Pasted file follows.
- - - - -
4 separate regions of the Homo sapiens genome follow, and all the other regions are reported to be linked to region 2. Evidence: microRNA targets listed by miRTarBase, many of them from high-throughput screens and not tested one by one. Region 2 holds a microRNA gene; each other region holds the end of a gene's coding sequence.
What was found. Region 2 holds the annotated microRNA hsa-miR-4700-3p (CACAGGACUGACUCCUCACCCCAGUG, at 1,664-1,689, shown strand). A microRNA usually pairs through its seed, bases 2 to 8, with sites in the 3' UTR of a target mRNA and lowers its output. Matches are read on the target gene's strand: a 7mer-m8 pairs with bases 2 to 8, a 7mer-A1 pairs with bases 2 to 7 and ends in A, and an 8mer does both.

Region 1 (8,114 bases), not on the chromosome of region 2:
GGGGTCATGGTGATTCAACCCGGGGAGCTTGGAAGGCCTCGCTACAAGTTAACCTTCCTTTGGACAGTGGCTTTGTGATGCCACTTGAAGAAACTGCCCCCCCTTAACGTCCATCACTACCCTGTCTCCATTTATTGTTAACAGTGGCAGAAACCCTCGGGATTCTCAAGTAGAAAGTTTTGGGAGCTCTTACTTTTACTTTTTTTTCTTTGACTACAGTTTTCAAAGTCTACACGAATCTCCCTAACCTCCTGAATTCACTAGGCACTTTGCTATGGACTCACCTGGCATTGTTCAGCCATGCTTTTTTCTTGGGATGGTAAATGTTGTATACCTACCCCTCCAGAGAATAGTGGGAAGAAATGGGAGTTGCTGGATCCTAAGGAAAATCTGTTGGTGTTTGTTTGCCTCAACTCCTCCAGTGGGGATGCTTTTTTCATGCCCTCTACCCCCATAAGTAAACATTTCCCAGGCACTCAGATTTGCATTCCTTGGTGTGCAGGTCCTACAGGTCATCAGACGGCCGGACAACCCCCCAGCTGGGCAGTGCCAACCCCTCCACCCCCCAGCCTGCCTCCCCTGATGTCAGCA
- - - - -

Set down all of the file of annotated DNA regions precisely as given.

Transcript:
4 separate regions of the Homo sapiens genome follow, and all the other regions are reported to be linked to region 2. Evidence: microRNA targets listed by miRTarBase, many of them from high-throughput screens and not tested one by one. Region 2 holds a microRNA gene; each other region holds the end of a gene's coding sequence.
What was found. Region 2 holds the annotated microRNA hsa-miR-4700-3p (CACAGGACUGACUCCUCACCCCAGUG, at 1,664-1,689, shown strand). A microRNA usually pairs through its seed, bases 2 to 8, with sites in the 3' UTR of a target mRNA and lowers its output. Matches are read on the target gene's strand: a 7mer-m8 pairs with bases 2 to 8, a 7mer-A1 pairs with bases 2 to 7 and ends in A, and an 8mer does both.

Region 1 (8,114 bases), not on the chromosome of region 2:
GGGGTCATGGTGATTCAACCCGGGGAGCTTGGAAGGCCTCGCTACAAGTTAACCTTCCTTTGGACAGTGGCTTTGTGATGCCACTTGAAGAAACTGCCCCCCCTTAACGTCCATCACTACCCTGTCTCCATTTATTGTTAACAGTGGCAGAAACCCTCGGGATTCTCAAGTAGAAAGTTTTGGGAGCTCTTACTTTTACTTTTTTTTCTTTGACTACAGTTTTCAAAGTCTACACGAATCTCCCTAACCTCCTGAATTCACTAGGCACTTTGCTATGGACTCACCTGGCATTGTTCAGCCATGCTTTTTTCTTGGGATGGTAAATGTTGTATACCTACCCCTCCAGAGAATAGTGGGAAGAAATGGGAGTTGCTGGATCCTAAGGAAAATCTGTTGGTGTTTGTTTGCCTCAACTCCTCCAGTGGGGATGCTTTTTTCATGCCCTCTACCCCCATAAGTAAACATTTCCCAGGCACTCAGATTTGCATTCCTTGGTGTGCAGGTCCTACAGGTCATCAGACGGCCGGACAACCCCCCAGCTGGGCAGTGCCAACCCCTCCACCCCCCAGCCTGCCTCCCCTGATGTCAGCA